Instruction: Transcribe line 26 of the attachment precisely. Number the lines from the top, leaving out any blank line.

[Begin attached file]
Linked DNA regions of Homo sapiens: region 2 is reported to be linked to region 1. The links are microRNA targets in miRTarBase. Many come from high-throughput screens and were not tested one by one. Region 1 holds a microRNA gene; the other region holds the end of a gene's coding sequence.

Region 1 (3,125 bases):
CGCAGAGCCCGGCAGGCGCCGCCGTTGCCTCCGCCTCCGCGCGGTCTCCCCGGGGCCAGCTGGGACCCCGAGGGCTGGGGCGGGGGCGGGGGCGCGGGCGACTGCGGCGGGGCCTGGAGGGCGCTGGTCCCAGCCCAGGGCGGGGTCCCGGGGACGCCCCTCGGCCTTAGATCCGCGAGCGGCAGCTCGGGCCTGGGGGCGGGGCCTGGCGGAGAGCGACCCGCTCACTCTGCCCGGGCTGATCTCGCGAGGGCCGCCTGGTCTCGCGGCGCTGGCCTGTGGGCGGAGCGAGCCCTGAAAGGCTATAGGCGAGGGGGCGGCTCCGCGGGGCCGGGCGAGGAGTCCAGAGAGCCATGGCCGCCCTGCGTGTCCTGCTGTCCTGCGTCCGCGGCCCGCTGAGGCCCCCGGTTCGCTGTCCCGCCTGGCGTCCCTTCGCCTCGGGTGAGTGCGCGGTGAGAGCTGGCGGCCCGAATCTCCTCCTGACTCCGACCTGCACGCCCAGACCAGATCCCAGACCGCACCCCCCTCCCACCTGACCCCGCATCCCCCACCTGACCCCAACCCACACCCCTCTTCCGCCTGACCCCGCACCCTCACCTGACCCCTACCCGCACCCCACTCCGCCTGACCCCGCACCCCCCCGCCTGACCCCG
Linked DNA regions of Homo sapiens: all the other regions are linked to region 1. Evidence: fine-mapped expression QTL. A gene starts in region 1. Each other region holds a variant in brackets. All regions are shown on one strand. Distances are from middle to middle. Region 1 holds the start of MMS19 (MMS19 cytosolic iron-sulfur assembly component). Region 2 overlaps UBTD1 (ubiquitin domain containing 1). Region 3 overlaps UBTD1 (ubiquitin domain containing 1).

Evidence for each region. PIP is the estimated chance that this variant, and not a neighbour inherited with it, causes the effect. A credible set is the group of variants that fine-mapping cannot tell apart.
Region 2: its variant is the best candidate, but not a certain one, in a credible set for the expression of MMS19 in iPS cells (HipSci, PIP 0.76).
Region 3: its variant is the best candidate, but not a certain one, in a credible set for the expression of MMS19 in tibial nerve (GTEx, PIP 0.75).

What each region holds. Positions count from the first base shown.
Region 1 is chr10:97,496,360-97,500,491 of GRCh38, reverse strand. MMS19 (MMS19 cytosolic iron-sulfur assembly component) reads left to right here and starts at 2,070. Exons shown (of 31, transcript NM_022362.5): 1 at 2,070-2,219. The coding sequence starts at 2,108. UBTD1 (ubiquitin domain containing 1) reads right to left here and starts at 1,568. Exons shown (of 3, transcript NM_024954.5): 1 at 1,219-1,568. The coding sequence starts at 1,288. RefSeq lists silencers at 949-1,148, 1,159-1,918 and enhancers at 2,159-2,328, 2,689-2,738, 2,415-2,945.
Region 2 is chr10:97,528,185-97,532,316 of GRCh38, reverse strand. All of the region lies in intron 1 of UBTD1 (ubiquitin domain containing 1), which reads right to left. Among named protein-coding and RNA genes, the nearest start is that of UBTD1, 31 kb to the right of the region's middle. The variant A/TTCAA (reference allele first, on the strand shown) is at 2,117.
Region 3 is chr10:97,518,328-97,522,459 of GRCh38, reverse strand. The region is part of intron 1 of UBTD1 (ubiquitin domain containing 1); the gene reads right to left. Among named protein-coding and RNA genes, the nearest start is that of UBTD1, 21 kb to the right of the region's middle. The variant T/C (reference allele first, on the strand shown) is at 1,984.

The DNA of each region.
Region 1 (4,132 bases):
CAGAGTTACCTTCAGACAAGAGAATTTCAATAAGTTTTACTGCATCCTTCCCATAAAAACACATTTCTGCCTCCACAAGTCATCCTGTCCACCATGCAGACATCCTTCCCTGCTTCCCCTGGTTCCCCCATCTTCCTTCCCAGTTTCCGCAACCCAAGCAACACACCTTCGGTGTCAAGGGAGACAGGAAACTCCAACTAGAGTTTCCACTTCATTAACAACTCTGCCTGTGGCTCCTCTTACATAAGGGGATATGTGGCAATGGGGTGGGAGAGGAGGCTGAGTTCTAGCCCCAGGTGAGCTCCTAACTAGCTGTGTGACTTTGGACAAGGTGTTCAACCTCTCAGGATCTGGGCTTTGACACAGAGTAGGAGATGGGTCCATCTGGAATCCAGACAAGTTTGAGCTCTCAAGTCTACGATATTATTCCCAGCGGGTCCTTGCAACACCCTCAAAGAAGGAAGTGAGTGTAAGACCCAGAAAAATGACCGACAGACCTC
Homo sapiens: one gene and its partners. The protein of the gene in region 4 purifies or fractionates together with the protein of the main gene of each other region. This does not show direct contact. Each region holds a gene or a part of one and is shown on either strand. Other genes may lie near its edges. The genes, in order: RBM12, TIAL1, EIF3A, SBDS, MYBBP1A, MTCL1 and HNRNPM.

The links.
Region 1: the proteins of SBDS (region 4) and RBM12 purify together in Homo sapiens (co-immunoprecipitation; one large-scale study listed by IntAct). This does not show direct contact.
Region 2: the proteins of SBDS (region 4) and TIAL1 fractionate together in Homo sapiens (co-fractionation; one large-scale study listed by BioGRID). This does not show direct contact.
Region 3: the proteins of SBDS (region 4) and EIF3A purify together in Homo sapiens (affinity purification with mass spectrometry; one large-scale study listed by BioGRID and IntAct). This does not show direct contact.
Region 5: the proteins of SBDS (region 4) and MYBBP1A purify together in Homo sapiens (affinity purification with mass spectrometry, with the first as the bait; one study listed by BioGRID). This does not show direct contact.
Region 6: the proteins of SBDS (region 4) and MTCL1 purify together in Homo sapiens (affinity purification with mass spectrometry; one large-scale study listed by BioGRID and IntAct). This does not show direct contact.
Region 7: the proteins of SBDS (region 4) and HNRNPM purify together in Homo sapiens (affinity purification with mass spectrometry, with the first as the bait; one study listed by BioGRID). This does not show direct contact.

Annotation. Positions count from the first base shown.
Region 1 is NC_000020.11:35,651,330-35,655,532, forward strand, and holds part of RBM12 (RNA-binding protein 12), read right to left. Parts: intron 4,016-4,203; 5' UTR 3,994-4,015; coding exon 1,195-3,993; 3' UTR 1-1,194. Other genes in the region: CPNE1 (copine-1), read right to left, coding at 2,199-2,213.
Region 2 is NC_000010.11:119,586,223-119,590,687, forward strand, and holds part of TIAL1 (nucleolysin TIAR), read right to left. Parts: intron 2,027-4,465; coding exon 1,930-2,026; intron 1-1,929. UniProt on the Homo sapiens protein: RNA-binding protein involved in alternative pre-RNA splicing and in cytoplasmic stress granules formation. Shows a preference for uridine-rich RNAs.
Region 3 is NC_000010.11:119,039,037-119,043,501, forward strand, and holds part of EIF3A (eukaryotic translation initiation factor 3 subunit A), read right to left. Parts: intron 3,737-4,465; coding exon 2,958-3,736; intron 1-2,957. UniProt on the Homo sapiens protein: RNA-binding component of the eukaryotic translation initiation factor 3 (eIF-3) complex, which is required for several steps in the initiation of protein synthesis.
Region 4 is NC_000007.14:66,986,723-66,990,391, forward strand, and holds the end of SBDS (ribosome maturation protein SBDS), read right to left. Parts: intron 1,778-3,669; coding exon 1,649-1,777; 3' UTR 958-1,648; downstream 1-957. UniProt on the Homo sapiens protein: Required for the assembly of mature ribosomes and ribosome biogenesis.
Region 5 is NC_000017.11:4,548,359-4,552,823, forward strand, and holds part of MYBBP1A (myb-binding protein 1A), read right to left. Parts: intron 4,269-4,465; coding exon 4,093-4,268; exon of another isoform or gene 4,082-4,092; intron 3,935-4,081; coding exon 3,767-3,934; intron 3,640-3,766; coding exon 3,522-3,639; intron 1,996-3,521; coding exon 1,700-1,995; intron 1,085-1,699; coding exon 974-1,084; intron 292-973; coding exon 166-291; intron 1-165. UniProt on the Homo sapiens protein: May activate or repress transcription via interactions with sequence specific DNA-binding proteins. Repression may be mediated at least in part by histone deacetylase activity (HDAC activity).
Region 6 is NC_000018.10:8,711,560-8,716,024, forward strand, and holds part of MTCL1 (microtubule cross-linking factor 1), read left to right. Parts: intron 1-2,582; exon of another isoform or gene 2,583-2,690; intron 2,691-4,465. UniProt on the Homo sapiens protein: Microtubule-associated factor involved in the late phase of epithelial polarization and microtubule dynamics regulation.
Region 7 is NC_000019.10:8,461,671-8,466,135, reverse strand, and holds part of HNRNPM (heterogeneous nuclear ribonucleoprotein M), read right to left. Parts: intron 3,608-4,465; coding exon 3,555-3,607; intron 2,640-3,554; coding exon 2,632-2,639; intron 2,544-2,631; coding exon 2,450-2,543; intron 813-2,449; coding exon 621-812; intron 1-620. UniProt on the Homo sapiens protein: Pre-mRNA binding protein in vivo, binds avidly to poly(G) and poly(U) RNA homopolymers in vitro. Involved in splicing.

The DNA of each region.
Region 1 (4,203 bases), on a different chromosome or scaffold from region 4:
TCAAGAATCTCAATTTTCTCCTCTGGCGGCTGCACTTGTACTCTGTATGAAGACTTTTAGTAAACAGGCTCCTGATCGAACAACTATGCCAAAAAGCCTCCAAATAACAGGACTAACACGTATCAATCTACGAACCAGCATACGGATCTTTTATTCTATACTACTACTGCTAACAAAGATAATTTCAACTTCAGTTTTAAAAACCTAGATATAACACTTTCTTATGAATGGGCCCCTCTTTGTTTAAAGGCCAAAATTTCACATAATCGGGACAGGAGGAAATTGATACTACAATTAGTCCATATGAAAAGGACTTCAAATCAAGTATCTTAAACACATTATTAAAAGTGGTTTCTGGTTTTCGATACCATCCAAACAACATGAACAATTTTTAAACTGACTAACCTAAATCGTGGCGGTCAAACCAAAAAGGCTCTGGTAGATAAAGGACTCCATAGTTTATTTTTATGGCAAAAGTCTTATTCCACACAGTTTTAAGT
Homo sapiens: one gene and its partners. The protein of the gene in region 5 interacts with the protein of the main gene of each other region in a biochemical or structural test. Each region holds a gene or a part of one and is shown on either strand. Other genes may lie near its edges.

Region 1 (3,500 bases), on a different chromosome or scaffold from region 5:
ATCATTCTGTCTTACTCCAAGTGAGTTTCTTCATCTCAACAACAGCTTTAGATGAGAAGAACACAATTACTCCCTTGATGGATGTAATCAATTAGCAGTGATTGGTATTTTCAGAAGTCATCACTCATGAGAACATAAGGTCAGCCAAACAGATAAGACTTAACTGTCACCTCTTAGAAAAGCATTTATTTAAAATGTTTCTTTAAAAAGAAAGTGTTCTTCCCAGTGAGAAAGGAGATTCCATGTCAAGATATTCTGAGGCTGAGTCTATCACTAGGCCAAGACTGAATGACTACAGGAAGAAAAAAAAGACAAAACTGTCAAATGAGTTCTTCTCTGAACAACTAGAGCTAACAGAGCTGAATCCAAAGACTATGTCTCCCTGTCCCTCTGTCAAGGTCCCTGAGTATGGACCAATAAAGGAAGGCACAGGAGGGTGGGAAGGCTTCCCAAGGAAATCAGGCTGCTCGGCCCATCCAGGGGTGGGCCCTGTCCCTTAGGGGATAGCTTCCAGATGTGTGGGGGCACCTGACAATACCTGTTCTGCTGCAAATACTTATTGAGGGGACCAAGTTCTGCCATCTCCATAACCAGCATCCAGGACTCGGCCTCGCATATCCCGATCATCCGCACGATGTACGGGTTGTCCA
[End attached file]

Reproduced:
Region 3 is NC_000010.11:119,039,037-119,043,501, forward strand, and holds part of EIF3A (eukaryotic translation initiation factor 3 subunit A), read right to left. Parts: intron 3,737-4,465; coding exon 2,958-3,736; intron 1-2,957. UniProt on the Homo sapiens protein: RNA-binding component of the eukaryotic translation initiation factor 3 (eIF-3) complex, which is required for several steps in the initiation of protein synthesis.